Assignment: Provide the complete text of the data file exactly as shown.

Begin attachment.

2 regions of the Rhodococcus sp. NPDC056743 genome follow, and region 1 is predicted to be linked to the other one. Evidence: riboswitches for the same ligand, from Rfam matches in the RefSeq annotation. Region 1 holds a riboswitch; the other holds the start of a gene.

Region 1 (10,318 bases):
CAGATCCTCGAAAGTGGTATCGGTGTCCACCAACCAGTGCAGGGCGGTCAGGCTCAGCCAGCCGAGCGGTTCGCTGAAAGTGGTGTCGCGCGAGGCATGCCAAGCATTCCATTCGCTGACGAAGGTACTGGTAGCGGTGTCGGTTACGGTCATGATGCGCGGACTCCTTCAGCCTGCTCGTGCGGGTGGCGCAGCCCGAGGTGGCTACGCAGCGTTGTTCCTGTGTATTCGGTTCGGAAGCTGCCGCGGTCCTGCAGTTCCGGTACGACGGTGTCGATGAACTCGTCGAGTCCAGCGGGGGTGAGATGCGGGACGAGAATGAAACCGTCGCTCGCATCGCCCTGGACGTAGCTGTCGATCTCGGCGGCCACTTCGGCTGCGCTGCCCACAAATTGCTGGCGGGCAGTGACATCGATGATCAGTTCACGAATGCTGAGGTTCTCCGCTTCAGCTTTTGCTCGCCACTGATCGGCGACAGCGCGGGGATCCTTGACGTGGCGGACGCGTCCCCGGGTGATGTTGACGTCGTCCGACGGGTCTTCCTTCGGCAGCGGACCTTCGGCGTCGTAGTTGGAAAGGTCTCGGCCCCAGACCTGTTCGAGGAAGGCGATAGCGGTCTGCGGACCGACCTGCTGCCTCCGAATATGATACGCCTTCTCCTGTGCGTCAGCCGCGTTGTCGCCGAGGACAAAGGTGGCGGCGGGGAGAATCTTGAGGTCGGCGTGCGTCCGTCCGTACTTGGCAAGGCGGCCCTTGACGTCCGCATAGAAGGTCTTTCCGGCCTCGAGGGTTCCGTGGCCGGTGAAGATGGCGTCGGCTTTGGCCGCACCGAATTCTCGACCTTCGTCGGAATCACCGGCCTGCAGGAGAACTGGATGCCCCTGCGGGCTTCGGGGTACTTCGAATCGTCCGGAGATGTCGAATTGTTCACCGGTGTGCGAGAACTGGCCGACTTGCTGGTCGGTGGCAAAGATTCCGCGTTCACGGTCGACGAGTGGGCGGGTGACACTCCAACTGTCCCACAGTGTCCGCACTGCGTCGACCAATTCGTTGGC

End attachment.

2 regions of the Rhodococcus sp. NPDC056743 genome follow, and region 1 is predicted to be linked to the other one. Evidence: riboswitches for the same ligand, from Rfam matches in the RefSeq annotation. Region 1 holds a riboswitch; the other holds the start of a gene.

Region 1 (10,318 bases):
CAGATCCTCGAAAGTGGTATCGGTGTCCACCAACCAGTGCAGGGCGGTCAGGCTCAGCCAGCCGAGCGGTTCGCTGAAAGTGGTGTCGCGCGAGGCATGCCAAGCATTCCATTCGCTGACGAAGGTACTGGTAGCGGTGTCGGTTACGGTCATGATGCGCGGACTCCTTCAGCCTGCTCGTGCGGGTGGCGCAGCCCGAGGTGGCTACGCAGCGTTGTTCCTGTGTATTCGGTTCGGAAGCTGCCGCGGTCCTGCAGTTCCGGTACGACGGTGTCGATGAACTCGTCGAGTCCAGCGGGGGTGAGATGCGGGACGAGAATGAAACCGTCGCTCGCATCGCCCTGGACGTAGCTGTCGATCTCGGCGGCCACTTCGGCTGCGCTGCCCACAAATTGCTGGCGGGCAGTGACATCGATGATCAGTTCACGAATGCTGAGGTTCTCCGCTTCAGCTTTTGCTCGCCACTGATCGGCGACAGCGCGGGGATCCTTGACGTGGCGGACGCGTCCCCGGGTGATGTTGACGTCGTCCGACGGGTCTTCCTTCGGCAGCGGACCTTCGGCGTCGTAGTTGGAAAGGTCTCGGCCCCAGACCTGTTCGAGGAAGGCGATAGCGGTCTGCGGACCGACCTGCTGCCTCCGAATATGATACGCCTTCTCCTGTGCGTCAGCCGCGTTGTCGCCGAGGACAAAGGTGGCGGCGGGGAGAATCTTGAGGTCGGCGTGCGTCCGTCCGTACTTGGCAAGGCGGCCCTTGACGTCCGCATAGAAGGTCTTTCCGGCCTCGAGGGTTCCGTGGCCGGTGAAGATGGCGTCGGCTTTGGCCGCACCGAATTCTCGACCTTCGTCGGAATCACCGGCCTGCAGGAGAACTGGATGCCCCTGCGGGCTTCGGGGTACTTCGAATCGTCCGGAGATGTCGAATTGTTCACCGGTGTGCGAGAACTGGCCGACTTGCTGGTCGGTGGCAAAGATTCCGCGTTCACGGTCGACGAGTGGGCGGGTGACACTCCAACTGTCCCACAGTGTCCGCACTGCGTCGACCAATTCGTTGGC